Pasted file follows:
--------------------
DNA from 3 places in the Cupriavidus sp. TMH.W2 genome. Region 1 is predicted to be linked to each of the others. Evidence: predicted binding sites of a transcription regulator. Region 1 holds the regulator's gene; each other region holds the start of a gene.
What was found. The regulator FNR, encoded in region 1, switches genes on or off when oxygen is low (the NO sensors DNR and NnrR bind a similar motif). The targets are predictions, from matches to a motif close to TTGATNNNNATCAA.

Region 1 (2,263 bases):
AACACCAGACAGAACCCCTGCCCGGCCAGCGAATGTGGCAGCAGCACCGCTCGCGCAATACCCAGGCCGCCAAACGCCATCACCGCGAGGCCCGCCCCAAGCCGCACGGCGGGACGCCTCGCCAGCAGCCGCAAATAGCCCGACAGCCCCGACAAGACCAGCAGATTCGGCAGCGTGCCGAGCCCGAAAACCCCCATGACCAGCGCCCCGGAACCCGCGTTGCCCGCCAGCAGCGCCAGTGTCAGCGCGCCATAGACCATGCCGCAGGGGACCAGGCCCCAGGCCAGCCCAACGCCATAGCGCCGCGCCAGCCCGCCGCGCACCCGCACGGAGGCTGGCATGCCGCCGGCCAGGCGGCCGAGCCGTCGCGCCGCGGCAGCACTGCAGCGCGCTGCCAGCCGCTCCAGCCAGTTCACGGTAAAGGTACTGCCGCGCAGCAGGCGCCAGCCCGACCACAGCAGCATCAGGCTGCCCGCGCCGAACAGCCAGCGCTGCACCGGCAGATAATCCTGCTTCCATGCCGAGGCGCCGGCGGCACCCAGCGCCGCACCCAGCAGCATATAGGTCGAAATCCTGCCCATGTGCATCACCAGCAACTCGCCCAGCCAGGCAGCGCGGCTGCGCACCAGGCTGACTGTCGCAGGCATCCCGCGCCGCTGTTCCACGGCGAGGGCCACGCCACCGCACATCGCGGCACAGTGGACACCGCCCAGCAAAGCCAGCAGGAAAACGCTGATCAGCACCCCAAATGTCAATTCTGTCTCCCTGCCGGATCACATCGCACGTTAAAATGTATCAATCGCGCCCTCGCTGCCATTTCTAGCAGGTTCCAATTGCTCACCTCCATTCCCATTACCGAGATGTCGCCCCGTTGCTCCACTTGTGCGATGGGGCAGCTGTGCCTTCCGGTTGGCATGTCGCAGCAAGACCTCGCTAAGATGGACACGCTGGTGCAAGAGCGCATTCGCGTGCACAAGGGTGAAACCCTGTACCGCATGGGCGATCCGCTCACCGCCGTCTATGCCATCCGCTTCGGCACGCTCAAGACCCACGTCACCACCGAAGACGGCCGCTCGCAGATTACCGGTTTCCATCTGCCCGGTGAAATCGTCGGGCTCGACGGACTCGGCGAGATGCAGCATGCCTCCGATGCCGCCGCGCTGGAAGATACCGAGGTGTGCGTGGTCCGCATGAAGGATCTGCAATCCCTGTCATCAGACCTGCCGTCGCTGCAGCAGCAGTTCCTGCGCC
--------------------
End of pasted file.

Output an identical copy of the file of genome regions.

DNA from 3 places in the Cupriavidus sp. TMH.W2 genome. Region 1 is predicted to be linked to each of the others. Evidence: predicted binding sites of a transcription regulator. Region 1 holds the regulator's gene; each other region holds the start of a gene.
What was found. The regulator FNR, encoded in region 1, switches genes on or off when oxygen is low (the NO sensors DNR and NnrR bind a similar motif). The targets are predictions, from matches to a motif close to TTGATNNNNATCAA.

Region 1 (2,263 bases):
AACACCAGACAGAACCCCTGCCCGGCCAGCGAATGTGGCAGCAGCACCGCTCGCGCAATACCCAGGCCGCCAAACGCCATCACCGCGAGGCCCGCCCCAAGCCGCACGGCGGGACGCCTCGCCAGCAGCCGCAAATAGCCCGACAGCCCCGACAAGACCAGCAGATTCGGCAGCGTGCCGAGCCCGAAAACCCCCATGACCAGCGCCCCGGAACCCGCGTTGCCCGCCAGCAGCGCCAGTGTCAGCGCGCCATAGACCATGCCGCAGGGGACCAGGCCCCAGGCCAGCCCAACGCCATAGCGCCGCGCCAGCCCGCCGCGCACCCGCACGGAGGCTGGCATGCCGCCGGCCAGGCGGCCGAGCCGTCGCGCCGCGGCAGCACTGCAGCGCGCTGCCAGCCGCTCCAGCCAGTTCACGGTAAAGGTACTGCCGCGCAGCAGGCGCCAGCCCGACCACAGCAGCATCAGGCTGCCCGCGCCGAACAGCCAGCGCTGCACCGGCAGATAATCCTGCTTCCATGCCGAGGCGCCGGCGGCACCCAGCGCCGCACCCAGCAGCATATAGGTCGAAATCCTGCCCATGTGCATCACCAGCAACTCGCCCAGCCAGGCAGCGCGGCTGCGCACCAGGCTGACTGTCGCAGGCATCCCGCGCCGCTGTTCCACGGCGAGGGCCACGCCACCGCACATCGCGGCACAGTGGACACCGCCCAGCAAAGCCAGCAGGAAAACGCTGATCAGCACCCCAAATGTCAATTCTGTCTCCCTGCCGGATCACATCGCACGTTAAAATGTATCAATCGCGCCCTCGCTGCCATTTCTAGCAGGTTCCAATTGCTCACCTCCATTCCCATTACCGAGATGTCGCCCCGTTGCTCCACTTGTGCGATGGGGCAGCTGTGCCTTCCGGTTGGCATGTCGCAGCAAGACCTCGCTAAGATGGACACGCTGGTGCAAGAGCGCATTCGCGTGCACAAGGGTGAAACCCTGTACCGCATGGGCGATCCGCTCACCGCCGTCTATGCCATCCGCTTCGGCACGCTCAAGACCCACGTCACCACCGAAGACGGCCGCTCGCAGATTACCGGTTTCCATCTGCCCGGTGAAATCGTCGGGCTCGACGGACTCGGCGAGATGCAGCATGCCTCCGATGCCGCCGCGCTGGAAGATACCGAGGTGTGCGTGGTCCGCATGAAGGATCTGCAATCCCTGTCATCAGACCTGCCGTCGCTGCAGCAGCAGTTCCTGCGCC